How a Smart Contract Audit Works and Why it is Important
The infamous DAO Attack in 2016 exposed the vulnerability of blockchain applications. While blockchain in itself is conceptualised and executed on the premise of utmost security, the applications running on the blockchain may not be in the same ideal state.
In particular, smart contracts crafted to interact and facilitate a huge range of agreements within the blockchain application have also become an Achilles heel of sorts for the decentralised, distributed ledger technology.
Hence, a bug-free code in blockchain applications is not only nice to have, but is also essential. This is where a smart contract audit comes in: it checks for bugs and vulnerabilities to make sure that blockchain applications are safe. Some known smart contract attacks include race conditions, reentrancy, and cross-function race conditions.
Fleshing Out What a Smart Contract Audit is and its Importance
Blockchain applications often directly control financial assets. Thus, ensuring the optimisation of their smart contracts is critical to their seamless and secure operation. Ultimately, the performance of any smart contract is directly linked to the quality of the code.
A smart contract audit involves developers, usually by a third party or parties, scrutinising the code that is used to underwrite the terms of the smart contract. It is important to get the smart code right before it is deployed. This is because once written to the blockchain, the code cannot be changed. Imagine the severity of the consequences should project teams activate a smart contract that has not been properly audited!
5 Smart Contract Audit Services
A smart contract audit can cater to 5 different types of services:
- Ethereum Audit
- EOS Audit
- Tron Audit
- Blockchain Protocol Security
- Formal Verification
Smart Contract Audit – How it Works:
Through smart contract security auditing, the smart contracts of a blockchain application undergo a thorough analysis in order to correct design issues, errors in the code, or security vulnerabilities.
This secure auditing is performed on a smart contract before the latter’s public release, as this is what is closest to the end-user product.
Before proceeding, the auditing team must:
- Provide a service agreement regarding the purpose of the audit, and explain to the project team the complete auditing process.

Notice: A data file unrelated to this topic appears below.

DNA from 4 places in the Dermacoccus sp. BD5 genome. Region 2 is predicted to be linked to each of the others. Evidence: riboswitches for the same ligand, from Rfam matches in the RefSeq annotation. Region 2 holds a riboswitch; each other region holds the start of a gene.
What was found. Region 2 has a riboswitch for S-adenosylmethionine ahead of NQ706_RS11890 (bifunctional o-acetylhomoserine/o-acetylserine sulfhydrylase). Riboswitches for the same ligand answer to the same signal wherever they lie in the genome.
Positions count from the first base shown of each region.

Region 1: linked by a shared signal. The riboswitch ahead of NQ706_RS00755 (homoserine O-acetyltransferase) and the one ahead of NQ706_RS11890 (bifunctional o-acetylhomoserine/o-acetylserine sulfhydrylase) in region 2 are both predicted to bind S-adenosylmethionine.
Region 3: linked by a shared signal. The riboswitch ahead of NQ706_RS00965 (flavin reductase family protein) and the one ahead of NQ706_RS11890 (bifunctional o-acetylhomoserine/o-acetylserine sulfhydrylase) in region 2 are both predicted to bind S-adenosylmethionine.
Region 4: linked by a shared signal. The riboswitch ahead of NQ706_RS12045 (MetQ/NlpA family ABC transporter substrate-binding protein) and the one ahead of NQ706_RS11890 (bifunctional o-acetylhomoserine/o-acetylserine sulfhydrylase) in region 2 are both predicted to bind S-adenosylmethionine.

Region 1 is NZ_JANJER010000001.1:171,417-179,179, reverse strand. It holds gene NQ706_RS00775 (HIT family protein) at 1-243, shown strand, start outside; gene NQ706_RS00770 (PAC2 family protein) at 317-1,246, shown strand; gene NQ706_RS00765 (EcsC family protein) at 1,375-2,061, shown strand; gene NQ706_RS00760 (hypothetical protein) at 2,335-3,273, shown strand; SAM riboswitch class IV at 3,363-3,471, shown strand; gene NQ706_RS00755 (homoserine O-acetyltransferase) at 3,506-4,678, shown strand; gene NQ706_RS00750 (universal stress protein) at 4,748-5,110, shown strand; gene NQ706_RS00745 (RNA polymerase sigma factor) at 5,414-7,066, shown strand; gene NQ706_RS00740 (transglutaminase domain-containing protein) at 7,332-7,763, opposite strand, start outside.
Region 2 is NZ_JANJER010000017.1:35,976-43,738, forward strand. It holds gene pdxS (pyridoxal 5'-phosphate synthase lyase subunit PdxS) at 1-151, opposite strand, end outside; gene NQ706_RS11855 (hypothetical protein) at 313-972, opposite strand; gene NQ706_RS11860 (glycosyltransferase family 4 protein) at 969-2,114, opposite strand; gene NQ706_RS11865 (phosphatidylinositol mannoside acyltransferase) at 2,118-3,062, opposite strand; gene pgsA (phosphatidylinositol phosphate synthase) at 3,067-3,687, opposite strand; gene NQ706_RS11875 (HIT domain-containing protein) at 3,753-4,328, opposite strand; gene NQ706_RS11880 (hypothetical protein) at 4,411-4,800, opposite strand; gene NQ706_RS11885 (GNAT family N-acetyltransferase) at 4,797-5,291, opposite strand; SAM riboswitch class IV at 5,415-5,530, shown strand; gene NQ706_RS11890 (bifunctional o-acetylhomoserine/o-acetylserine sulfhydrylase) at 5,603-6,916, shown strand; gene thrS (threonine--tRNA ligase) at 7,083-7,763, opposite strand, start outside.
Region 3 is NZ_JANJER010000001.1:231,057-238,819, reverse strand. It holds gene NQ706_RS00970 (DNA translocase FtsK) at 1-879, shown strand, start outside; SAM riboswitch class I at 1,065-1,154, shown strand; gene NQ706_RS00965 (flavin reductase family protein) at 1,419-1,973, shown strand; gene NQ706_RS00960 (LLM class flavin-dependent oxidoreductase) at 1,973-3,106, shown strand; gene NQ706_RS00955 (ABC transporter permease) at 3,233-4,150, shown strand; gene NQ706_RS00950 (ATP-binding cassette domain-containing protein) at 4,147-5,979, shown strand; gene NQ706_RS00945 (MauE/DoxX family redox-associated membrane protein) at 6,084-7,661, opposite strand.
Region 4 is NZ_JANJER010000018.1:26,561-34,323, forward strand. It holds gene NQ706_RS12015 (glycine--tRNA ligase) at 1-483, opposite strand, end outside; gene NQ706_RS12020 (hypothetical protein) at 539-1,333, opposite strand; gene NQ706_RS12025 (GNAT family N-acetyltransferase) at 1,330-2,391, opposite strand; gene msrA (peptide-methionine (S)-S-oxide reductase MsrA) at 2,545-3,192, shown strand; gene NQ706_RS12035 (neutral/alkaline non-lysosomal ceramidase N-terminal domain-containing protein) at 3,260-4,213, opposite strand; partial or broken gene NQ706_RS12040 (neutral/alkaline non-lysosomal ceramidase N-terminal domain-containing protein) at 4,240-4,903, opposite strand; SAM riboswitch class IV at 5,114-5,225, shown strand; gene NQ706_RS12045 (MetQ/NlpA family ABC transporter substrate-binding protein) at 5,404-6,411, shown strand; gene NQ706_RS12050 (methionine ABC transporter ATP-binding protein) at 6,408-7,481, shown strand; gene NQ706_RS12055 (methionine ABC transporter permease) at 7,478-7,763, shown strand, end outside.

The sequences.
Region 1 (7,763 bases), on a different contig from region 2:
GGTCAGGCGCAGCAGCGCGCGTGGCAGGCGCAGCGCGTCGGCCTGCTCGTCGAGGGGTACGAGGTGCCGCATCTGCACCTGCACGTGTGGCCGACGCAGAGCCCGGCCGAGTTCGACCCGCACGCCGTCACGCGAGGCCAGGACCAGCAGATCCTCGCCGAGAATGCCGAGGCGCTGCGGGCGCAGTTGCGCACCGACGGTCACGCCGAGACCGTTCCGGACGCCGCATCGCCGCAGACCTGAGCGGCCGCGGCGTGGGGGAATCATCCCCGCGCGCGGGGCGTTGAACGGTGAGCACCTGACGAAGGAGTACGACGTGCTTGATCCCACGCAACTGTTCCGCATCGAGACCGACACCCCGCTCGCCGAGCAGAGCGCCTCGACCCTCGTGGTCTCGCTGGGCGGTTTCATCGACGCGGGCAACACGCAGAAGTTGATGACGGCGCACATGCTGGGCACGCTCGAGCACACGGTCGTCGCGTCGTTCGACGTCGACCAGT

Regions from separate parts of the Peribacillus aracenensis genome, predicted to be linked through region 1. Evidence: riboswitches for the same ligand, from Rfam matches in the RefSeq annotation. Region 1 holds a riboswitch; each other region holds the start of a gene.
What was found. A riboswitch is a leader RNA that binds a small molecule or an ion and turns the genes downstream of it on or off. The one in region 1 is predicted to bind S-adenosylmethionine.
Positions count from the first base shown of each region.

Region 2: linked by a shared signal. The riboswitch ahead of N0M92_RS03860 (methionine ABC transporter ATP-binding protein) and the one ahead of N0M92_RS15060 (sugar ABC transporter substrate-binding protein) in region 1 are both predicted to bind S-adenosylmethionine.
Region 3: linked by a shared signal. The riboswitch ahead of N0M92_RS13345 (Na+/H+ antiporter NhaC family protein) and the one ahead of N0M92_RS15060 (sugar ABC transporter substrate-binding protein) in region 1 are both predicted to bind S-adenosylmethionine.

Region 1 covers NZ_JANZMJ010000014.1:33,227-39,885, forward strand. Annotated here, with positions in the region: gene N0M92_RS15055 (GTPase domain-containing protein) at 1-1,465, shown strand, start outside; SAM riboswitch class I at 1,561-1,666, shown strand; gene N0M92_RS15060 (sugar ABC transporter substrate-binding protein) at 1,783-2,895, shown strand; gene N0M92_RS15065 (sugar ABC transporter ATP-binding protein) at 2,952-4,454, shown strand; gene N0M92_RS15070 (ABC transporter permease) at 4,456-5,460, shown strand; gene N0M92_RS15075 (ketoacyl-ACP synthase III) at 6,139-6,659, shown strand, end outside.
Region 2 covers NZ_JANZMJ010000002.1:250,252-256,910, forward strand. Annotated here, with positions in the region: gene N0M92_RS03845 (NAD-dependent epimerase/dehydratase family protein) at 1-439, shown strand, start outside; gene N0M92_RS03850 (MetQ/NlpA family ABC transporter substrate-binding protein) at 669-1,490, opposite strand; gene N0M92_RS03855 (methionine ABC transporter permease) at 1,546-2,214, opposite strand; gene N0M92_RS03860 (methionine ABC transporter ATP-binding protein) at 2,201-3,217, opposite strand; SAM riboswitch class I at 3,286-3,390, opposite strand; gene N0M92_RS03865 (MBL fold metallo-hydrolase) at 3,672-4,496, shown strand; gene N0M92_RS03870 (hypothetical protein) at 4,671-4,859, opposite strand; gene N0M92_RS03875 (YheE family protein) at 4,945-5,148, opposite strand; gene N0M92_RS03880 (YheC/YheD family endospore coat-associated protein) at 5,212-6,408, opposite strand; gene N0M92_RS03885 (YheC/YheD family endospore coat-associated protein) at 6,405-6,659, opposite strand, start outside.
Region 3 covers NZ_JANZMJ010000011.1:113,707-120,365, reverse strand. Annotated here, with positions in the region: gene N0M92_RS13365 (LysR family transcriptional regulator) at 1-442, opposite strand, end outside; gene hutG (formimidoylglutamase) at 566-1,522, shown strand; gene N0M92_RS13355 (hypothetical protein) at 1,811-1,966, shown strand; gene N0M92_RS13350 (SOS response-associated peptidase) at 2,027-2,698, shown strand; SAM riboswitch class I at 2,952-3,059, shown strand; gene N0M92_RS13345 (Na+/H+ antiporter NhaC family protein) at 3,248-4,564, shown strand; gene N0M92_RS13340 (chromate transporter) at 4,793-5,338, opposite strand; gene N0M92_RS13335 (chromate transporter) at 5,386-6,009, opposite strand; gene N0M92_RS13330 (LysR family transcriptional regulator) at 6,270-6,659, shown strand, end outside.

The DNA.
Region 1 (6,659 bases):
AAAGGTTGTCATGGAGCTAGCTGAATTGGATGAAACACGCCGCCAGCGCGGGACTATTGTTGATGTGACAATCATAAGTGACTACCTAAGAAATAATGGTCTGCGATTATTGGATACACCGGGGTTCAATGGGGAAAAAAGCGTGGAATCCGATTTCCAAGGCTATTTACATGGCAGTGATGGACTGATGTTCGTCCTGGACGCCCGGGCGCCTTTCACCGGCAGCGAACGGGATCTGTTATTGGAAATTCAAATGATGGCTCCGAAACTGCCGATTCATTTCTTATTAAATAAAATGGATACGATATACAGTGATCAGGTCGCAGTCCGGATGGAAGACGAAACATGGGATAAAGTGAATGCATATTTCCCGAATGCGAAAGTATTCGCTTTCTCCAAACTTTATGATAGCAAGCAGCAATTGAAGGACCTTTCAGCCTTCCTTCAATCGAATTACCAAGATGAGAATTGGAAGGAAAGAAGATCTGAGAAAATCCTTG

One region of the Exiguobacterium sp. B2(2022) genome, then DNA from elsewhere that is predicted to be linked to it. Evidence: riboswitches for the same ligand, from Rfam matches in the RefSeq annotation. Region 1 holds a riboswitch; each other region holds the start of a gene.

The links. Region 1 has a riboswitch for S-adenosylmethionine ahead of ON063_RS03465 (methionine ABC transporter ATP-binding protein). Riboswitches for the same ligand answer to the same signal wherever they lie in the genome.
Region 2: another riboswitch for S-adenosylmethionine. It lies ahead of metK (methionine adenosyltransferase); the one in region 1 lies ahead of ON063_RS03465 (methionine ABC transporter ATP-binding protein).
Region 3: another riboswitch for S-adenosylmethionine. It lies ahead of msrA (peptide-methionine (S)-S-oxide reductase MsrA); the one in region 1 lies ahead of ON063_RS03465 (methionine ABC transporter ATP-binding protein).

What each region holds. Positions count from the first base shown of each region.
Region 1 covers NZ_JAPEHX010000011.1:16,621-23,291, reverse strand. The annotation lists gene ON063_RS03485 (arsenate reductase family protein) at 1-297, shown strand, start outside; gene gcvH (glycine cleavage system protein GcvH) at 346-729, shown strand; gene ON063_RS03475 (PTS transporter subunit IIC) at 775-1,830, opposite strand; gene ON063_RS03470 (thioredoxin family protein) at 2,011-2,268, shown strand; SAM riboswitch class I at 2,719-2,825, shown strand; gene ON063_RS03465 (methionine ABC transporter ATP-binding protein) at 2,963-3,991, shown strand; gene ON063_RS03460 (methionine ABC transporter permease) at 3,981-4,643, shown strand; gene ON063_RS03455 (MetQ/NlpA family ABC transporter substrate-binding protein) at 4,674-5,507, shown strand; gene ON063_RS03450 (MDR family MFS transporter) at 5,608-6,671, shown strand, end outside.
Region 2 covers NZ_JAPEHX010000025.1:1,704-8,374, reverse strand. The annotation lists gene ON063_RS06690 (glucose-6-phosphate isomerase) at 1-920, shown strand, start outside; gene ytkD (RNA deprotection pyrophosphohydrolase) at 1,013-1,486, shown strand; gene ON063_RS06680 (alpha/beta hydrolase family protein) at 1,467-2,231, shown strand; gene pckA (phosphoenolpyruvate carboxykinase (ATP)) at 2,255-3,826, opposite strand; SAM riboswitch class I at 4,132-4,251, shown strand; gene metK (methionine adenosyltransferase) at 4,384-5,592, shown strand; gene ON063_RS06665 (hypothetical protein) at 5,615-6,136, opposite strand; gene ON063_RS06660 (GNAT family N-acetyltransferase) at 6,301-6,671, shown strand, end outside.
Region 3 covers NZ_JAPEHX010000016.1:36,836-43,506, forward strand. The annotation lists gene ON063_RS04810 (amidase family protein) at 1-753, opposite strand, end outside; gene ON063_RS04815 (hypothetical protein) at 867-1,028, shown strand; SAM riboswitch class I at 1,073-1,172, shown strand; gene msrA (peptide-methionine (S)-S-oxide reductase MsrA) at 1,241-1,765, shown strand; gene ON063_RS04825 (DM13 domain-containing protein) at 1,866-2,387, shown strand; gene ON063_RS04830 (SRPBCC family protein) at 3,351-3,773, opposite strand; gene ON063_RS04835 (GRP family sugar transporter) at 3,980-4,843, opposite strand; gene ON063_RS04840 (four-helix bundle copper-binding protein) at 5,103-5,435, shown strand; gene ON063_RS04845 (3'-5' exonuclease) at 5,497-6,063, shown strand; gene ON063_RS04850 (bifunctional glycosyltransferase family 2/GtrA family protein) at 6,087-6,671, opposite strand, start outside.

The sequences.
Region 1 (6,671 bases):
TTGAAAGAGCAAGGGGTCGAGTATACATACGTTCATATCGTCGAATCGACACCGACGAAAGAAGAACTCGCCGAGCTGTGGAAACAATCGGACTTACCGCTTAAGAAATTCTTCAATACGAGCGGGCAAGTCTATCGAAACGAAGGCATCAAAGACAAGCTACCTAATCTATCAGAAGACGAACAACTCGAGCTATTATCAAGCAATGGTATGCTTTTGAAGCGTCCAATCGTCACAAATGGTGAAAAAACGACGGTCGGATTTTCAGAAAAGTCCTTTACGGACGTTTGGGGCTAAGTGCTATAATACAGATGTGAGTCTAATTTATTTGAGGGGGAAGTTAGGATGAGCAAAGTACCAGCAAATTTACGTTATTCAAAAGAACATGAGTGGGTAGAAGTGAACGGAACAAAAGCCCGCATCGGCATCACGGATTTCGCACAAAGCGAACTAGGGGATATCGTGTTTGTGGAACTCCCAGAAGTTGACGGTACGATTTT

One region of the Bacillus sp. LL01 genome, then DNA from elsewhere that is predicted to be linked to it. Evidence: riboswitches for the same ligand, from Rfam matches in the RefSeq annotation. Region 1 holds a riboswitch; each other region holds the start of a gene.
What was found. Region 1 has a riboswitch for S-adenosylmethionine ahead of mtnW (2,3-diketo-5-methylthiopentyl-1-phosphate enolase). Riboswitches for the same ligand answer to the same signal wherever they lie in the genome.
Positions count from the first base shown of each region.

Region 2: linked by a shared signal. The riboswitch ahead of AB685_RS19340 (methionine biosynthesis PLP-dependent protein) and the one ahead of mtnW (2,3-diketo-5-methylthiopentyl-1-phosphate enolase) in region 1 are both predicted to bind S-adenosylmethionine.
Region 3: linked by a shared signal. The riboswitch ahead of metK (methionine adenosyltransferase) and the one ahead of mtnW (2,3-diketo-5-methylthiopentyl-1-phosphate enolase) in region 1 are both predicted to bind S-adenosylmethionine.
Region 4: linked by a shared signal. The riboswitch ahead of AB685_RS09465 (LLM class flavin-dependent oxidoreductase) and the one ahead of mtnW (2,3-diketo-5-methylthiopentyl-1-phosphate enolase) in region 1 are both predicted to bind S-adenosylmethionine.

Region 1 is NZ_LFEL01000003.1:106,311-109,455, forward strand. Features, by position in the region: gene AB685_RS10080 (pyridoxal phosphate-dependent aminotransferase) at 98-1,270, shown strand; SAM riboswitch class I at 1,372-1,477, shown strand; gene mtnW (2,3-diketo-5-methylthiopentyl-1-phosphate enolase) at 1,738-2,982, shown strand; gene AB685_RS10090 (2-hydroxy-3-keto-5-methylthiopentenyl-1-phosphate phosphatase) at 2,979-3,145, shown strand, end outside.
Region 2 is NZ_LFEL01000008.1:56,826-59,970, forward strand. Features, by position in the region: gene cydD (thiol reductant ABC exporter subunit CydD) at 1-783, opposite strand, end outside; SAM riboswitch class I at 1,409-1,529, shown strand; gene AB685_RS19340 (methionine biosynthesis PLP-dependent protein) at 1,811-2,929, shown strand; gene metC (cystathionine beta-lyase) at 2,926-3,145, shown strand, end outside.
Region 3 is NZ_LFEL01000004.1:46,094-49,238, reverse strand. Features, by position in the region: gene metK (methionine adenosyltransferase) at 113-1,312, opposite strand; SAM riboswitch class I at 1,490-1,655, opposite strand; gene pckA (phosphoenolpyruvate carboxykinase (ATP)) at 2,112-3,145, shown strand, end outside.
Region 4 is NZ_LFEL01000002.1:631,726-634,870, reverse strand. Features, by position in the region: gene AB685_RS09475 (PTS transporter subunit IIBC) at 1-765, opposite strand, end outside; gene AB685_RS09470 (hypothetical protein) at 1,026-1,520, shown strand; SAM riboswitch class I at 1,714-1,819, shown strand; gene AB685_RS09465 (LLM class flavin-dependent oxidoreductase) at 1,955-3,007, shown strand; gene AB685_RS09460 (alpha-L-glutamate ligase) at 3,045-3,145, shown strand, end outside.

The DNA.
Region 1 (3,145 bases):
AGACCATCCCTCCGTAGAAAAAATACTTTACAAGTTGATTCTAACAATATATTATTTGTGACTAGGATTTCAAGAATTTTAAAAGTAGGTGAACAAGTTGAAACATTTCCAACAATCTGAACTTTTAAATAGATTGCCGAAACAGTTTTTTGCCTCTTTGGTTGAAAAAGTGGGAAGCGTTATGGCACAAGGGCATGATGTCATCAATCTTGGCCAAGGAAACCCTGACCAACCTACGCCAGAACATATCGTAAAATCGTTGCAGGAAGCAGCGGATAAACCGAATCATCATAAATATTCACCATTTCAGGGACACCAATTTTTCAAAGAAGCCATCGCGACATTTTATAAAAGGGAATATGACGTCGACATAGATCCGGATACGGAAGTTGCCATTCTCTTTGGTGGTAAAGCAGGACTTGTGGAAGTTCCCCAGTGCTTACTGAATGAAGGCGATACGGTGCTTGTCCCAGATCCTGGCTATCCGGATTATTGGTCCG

- Explain their authority in the space and why they can be trusted to conduct such a thorough analysis.
Typically, a secure smart contract audit will involve the following steps:
- Agree on a specification – A full and well-written specification gives the auditing team a clear understanding of what the code should be doing and consequently lets them know if the code works as intended. It also explains the project’s architecture, design choices, and build process. Without a clear documentation in this beginning phase, it will be difficult for the auditing team to run an accurate test on the code.
- Run tests – Evidently, various tests are required to detect bugs. They ensure that all developers on a team have acknowledged the project’s intended performance and functionalities, preventing confusion during the audit. Auditing teams may harness their own arsenal of tests; it’s vital that these are communicated properly to the project team.
- Run automated symbolic execution tools – Running automated bug detection software consolidates the auditing process by making it much easier to identify common risks in code, reducing audit turnaround time and freeing up human auditors to focus on complex and novel vulnerabilities.
- Execute manual analysis of the code – While automated tools are great in pinpointing common vulnerabilities easily, they may not understand a developer’s intention. Manual inspection is necessary to enhance detection of potential vulnerabilities.
- Draft an audit report – Finally, the auditing team compiles a report for the project team, which takes into consideration buffer time for the two teams to discuss and act on the report’s findings.
Different auditing teams may also implement different steps in between the ones mentioned above, but this boils down to the complexity of the smart contract and the intended function of the code. The best practice is for both the project team and auditing team to communicate clearly on the process and expected outcomes.
Different Approaches, The Same End Goal
The importance of a smart contract audit for blockchain applications cannot be overemphasised, given that the cost of overlooking a single bug can and has cost companies millions of dollars, not to mention staining a company’s brand and reputation.
While there are a myriad of ways to approach a smart contract audit, the end goal should always be the same. Auditing teams are called to ensure that the code is thoroughly checked for bugs and vulnerabilities.
Outsourced DPO – It is mandatory to appoint a Data Protection Officer. Engage us today.
PDPA Training (SkillsFuture Eligible) – Empower data protection knowledge for your employees.
Vulnerability Assessment Penetration Testing – Find loopholes in your websites, mobile apps or systems.